Not Saussure

February 9, 2007

Adoption question

Filed under: Catholicism, Law — notsaussure @ 9:20 pm

From The Times (via Tim Worstall)

Being white and already having a mixed-race child (from Mrs Duncan’s previous relationship) meant that they failed the criteria for a normal adoption.

I take the rationale for such a criterion to be to do with the well-being of the adoptive child — it being thought, perhaps, that it’s in the child’s best interests to grow up in an environment where his ethnic background is similar to that of his parents and siblings (Mrs Duncan’s previous partner was an Arab, apparently, and there maybe aren’t that many half-Arab children up for adoption).

But whatever the reason, can anyone explain to me how this criterion is any less discriminatory than the Catholic adoption agencies’ refusal to consider placing children with gay couples, on the grounds that it’s in the child’s best interests to grow up in a family with a male and a female parent (or, in some circumstances, with only one parent) rather than two parents of the same gender? Why hasn’t there been a fuss about this discrimination against couples who’ve already got a child who’s apparently the wrong colour?

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3 Comments »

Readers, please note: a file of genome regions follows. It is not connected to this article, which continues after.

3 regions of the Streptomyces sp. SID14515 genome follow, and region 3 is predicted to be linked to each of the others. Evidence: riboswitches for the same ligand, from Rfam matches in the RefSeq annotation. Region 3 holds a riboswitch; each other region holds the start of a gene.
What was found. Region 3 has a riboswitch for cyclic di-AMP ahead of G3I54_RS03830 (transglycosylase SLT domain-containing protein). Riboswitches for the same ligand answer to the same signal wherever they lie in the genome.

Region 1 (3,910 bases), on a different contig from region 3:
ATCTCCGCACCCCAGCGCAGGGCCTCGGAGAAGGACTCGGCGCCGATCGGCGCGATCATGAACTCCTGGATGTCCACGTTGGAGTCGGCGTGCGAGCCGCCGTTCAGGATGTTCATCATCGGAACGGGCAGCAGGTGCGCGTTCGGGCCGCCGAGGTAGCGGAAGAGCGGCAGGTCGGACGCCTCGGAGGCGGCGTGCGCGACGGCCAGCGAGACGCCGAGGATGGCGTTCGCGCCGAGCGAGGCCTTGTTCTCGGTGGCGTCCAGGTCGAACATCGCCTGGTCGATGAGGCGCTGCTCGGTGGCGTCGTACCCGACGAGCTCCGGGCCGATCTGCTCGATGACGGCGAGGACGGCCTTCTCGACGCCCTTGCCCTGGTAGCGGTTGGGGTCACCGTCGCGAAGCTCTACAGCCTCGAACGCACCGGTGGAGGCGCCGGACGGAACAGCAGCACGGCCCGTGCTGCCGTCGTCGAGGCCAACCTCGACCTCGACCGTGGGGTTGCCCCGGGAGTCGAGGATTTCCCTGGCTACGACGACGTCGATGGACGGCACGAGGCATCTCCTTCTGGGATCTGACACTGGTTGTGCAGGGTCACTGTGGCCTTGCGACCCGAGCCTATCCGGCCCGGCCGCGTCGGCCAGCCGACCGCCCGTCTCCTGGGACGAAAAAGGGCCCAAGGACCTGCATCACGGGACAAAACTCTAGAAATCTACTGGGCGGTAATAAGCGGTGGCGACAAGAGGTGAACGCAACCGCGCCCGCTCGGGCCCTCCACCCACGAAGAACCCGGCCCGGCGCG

1. Some of us have been trying to make a fuss. The most sickening aspect of the “gay adoption” debate (as it became, although the law is much wider and more dangerous than that) was the hypocrisy of those who said too few children were finding adoptive parents so the net needed to be widened.

    In fact, if Social Services did not rule out white parents for black children, rule out parents for being too rich, too middle class, too old or too politically incorrect, the problem would at least be much less.

    State adoption agencies put prospective parents through an assault course that can only be passed by skilful actors or the morally dead. Many prospective parents give up before they begin, rather than submit to the ritual humiliation.

    It is Labour’s commissars, not the Catholic adoption agencies, that keep children away from good homes.

    Comment by Tom Paine — February 10, 2007 @ 1:12 pm

  2. I don’t like to leave comments without anything to say, however Tom Paine has said it all. Spot on.

    Comment by Daily Referendum — February 10, 2007 @ 3:54 pm

  3. Problems always arise wherever there is an attempt by self-interested individuals or groups to impose a judgmental perspective on a simple and sensible principle – like the anti-discrimination legislation. ‘A good home’ which best serves the interests of a child shouldn’t be that difficult to define within the bounds of this legislation. All that needs to happen is for officials to be required to check their personal prejudices at the door.

    Comment by Noosa Lee — February 11, 2007 @ 2:36 pm


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